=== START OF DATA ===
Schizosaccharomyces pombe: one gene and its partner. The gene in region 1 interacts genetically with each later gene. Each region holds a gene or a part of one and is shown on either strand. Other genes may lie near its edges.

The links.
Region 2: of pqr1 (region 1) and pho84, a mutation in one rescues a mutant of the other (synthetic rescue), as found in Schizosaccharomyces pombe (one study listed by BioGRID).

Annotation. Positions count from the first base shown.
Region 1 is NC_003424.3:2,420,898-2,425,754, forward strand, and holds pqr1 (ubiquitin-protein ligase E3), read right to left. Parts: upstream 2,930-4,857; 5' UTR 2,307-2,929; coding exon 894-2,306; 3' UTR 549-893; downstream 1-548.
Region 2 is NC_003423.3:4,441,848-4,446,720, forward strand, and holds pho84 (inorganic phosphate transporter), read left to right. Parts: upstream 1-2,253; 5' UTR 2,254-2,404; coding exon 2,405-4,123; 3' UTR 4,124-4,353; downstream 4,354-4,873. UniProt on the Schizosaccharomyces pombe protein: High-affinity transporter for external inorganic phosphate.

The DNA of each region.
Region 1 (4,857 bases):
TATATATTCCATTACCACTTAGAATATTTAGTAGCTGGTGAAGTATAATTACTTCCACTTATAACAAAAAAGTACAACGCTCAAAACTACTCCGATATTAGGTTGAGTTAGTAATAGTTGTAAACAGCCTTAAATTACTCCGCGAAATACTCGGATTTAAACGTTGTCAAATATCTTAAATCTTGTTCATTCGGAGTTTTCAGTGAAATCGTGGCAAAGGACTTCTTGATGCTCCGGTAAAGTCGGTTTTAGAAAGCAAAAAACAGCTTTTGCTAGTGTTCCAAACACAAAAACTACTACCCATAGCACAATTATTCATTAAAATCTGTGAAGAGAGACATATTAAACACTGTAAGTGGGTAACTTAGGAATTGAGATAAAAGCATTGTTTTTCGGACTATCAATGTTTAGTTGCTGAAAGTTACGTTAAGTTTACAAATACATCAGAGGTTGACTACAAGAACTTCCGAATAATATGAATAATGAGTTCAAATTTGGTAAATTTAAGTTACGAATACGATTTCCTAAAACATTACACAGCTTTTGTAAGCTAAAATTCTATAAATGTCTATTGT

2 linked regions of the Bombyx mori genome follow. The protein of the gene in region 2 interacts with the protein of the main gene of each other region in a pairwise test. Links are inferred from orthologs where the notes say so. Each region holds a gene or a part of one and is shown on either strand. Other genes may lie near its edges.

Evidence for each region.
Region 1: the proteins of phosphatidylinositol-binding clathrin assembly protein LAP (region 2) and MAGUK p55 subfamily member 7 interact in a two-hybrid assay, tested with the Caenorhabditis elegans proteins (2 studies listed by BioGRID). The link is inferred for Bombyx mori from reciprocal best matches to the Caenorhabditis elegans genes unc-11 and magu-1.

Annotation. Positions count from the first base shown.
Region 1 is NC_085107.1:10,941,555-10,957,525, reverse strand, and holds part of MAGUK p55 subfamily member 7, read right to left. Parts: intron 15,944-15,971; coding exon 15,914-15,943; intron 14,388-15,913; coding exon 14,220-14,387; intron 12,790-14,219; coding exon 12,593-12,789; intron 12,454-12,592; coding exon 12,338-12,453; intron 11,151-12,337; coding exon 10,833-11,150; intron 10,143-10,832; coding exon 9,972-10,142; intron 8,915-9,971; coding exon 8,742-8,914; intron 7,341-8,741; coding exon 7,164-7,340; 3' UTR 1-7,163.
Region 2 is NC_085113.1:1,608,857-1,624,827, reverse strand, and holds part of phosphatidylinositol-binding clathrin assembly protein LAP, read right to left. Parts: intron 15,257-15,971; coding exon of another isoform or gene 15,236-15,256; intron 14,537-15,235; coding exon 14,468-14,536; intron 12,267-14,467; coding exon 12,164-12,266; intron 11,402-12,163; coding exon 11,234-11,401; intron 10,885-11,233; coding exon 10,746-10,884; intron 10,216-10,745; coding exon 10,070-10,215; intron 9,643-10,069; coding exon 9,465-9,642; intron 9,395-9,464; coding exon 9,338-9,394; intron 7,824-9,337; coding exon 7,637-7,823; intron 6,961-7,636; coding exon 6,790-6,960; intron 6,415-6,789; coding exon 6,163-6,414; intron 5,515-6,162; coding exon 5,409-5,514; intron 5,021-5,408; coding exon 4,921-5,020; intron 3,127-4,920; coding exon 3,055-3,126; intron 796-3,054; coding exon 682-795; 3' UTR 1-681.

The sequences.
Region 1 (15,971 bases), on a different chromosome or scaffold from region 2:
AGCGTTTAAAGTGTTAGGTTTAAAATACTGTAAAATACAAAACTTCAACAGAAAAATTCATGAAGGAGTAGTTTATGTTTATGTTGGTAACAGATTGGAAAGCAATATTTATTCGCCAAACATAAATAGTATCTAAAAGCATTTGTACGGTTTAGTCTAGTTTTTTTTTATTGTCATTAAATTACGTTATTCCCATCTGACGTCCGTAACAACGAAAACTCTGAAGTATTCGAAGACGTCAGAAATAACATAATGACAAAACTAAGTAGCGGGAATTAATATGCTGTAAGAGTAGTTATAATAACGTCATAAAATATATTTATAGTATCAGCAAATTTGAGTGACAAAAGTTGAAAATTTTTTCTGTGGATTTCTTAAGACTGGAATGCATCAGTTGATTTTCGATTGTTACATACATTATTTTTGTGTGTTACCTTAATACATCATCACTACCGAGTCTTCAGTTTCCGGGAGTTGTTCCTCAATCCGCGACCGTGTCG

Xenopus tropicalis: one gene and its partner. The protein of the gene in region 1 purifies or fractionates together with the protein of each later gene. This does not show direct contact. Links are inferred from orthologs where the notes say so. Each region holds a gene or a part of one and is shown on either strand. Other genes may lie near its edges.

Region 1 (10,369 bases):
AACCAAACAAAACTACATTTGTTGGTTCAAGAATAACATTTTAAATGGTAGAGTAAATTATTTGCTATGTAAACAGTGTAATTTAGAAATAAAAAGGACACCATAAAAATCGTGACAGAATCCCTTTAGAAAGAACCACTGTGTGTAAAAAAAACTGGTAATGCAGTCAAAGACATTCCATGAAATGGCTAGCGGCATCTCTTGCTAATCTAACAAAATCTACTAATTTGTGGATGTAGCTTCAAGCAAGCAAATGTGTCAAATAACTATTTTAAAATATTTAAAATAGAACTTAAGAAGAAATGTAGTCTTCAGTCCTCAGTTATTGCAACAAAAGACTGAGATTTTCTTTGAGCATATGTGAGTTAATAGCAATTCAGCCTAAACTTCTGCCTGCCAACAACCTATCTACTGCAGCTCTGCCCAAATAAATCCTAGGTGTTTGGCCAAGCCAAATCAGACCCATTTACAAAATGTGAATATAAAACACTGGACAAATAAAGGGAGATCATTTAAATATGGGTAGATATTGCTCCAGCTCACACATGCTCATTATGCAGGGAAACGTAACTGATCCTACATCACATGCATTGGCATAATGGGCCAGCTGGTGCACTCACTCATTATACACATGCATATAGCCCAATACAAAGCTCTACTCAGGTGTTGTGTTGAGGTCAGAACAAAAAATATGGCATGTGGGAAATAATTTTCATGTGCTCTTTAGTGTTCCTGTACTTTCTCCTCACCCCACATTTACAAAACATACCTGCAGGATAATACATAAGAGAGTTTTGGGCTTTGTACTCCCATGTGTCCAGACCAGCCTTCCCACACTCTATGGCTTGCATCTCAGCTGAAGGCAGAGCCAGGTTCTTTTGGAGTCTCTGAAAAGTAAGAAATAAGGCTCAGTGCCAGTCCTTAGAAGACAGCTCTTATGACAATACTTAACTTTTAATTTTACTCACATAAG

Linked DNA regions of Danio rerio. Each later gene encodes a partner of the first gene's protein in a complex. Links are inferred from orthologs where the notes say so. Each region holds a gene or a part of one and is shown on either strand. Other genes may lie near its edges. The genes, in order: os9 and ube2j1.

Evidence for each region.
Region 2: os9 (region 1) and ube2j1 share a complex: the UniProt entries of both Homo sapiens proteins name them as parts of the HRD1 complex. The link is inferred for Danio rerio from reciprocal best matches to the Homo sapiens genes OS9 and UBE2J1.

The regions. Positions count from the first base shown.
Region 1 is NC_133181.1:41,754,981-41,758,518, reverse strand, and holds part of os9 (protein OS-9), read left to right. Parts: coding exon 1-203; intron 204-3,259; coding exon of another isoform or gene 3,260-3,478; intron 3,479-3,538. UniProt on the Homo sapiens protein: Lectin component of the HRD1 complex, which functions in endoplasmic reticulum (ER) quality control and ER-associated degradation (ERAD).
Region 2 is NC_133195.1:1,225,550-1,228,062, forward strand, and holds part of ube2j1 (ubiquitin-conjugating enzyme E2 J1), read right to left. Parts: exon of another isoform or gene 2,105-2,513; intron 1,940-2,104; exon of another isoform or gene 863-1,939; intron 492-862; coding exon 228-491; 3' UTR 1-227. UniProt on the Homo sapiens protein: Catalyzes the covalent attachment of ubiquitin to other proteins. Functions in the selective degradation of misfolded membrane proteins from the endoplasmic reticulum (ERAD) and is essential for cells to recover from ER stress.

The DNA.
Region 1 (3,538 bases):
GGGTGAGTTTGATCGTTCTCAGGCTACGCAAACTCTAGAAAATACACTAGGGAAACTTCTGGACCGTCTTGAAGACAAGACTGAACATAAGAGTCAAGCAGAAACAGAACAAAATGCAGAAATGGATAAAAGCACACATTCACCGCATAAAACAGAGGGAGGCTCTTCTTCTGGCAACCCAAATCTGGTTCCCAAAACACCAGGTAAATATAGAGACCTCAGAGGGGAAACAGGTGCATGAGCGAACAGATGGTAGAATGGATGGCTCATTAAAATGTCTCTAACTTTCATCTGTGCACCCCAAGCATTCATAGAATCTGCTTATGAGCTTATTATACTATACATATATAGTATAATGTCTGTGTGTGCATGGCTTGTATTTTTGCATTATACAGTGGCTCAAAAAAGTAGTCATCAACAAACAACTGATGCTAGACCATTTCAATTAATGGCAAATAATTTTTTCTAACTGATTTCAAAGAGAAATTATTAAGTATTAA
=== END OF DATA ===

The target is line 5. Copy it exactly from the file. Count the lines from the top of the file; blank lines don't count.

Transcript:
Region 1 is NC_003424.3:2,420,898-2,425,754, forward strand, and holds pqr1 (ubiquitin-protein ligase E3), read right to left. Parts: upstream 2,930-4,857; 5' UTR 2,307-2,929; coding exon 894-2,306; 3' UTR 549-893; downstream 1-548.